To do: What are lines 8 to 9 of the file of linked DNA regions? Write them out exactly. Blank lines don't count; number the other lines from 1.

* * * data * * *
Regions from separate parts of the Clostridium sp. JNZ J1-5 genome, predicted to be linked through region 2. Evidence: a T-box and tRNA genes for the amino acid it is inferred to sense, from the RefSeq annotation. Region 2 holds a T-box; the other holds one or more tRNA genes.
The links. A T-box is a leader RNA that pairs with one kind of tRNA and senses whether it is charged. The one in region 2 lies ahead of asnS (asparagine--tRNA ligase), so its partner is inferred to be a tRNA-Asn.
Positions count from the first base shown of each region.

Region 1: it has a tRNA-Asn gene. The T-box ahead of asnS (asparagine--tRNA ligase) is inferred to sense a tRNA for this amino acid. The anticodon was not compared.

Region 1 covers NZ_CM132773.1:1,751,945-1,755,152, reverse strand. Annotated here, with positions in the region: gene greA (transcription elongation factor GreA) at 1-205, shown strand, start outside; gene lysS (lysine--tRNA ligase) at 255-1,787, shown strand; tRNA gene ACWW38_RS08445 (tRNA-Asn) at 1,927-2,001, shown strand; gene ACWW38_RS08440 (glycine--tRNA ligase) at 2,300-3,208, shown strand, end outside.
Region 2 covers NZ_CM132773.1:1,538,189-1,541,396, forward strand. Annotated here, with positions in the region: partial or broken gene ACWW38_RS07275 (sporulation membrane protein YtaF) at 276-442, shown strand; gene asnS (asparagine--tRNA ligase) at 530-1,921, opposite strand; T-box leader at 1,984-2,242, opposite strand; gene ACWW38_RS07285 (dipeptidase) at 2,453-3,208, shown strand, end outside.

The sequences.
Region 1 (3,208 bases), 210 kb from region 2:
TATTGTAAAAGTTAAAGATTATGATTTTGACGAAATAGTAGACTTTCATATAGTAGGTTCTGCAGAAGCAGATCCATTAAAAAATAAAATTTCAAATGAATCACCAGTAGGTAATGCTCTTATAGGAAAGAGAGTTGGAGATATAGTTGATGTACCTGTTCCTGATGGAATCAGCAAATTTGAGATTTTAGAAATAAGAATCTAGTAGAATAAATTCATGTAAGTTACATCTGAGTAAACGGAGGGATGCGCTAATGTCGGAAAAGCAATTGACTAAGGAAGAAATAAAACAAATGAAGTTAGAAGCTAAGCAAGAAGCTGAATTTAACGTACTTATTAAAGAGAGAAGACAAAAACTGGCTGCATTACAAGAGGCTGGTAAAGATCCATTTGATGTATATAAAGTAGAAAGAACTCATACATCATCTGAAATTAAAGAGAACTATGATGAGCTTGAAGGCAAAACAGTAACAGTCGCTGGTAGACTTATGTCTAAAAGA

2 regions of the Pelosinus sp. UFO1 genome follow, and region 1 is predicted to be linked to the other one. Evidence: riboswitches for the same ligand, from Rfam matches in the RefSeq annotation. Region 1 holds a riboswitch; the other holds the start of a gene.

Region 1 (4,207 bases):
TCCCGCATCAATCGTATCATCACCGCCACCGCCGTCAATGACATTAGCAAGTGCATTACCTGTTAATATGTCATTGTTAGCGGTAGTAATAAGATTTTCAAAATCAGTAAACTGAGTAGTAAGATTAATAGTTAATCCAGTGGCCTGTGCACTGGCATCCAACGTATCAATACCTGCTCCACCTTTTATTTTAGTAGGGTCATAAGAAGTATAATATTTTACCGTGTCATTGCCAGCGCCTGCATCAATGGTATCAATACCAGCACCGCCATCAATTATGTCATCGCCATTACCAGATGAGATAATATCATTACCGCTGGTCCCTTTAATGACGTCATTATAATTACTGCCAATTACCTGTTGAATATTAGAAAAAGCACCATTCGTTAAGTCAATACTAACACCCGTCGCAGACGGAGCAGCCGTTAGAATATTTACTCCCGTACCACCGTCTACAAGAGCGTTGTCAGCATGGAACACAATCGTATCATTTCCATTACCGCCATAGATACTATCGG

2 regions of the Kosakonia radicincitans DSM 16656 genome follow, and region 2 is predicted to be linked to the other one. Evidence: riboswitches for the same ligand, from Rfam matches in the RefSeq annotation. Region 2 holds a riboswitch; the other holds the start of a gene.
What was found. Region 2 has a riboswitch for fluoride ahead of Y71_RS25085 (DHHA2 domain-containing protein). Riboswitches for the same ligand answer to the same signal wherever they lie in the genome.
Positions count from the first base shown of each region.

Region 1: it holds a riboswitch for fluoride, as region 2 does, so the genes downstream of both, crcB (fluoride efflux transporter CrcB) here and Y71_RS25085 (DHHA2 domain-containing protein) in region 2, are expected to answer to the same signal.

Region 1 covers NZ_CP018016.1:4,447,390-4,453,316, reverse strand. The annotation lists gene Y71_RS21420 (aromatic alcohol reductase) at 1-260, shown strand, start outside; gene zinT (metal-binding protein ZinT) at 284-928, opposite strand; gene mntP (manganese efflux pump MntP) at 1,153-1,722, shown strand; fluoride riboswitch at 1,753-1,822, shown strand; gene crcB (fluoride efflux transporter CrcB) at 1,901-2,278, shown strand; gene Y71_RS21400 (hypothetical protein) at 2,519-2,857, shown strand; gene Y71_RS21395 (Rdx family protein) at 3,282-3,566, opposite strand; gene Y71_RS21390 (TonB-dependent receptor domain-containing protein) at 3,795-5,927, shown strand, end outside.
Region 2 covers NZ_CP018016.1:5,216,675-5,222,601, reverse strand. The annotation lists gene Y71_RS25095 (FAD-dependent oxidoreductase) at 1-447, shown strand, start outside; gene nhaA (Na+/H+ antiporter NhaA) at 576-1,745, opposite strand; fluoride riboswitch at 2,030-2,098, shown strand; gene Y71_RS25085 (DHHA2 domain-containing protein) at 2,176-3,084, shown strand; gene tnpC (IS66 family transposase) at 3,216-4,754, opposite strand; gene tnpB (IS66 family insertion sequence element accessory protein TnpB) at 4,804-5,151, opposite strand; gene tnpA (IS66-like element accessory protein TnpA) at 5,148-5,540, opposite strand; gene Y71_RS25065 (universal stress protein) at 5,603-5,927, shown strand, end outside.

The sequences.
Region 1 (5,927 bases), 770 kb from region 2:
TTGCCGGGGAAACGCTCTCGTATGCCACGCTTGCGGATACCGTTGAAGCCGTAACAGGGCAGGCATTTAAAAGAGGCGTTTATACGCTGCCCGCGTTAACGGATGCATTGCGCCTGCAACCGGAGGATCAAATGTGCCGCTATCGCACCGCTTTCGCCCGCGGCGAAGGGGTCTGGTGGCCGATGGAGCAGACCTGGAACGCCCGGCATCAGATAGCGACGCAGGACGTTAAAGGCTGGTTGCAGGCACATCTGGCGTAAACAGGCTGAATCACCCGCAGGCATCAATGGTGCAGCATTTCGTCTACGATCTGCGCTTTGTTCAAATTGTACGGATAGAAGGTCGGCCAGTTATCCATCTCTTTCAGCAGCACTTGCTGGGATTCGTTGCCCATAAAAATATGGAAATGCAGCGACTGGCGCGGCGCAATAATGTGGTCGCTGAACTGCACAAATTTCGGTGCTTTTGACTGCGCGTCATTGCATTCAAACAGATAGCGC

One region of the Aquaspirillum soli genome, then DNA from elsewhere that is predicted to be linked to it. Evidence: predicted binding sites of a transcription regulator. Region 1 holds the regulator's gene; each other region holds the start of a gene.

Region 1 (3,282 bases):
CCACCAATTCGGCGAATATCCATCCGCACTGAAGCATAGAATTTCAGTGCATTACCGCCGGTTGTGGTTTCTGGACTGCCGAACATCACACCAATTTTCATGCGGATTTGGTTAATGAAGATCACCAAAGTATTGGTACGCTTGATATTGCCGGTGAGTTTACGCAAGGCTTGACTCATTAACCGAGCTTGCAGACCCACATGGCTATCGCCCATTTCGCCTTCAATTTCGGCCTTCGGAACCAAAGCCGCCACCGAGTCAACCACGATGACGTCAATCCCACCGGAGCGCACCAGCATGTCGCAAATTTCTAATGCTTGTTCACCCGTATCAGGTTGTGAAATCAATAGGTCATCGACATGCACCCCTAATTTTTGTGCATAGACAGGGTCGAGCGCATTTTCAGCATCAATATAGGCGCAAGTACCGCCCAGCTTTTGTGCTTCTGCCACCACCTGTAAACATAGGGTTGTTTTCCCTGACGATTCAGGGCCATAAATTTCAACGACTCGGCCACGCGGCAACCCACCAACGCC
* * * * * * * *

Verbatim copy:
Region 1 (3,208 bases), 210 kb from region 2:
TATTGTAAAAGTTAAAGATTATGATTTTGACGAAATAGTAGACTTTCATATAGTAGGTTCTGCAGAAGCAGATCCATTAAAAAATAAAATTTCAAATGAATCACCAGTAGGTAATGCTCTTATAGGAAAGAGAGTTGGAGATATAGTTGATGTACCTGTTCCTGATGGAATCAGCAAATTTGAGATTTTAGAAATAAGAATCTAGTAGAATAAATTCATGTAAGTTACATCTGAGTAAACGGAGGGATGCGCTAATGTCGGAAAAGCAATTGACTAAGGAAGAAATAAAACAAATGAAGTTAGAAGCTAAGCAAGAAGCTGAATTTAACGTACTTATTAAAGAGAGAAGACAAAAACTGGCTGCATTACAAGAGGCTGGTAAAGATCCATTTGATGTATATAAAGTAGAAAGAACTCATACATCATCTGAAATTAAAGAGAACTATGATGAGCTTGAAGGCAAAACAGTAACAGTCGCTGGTAGACTTATGTCTAAAAGA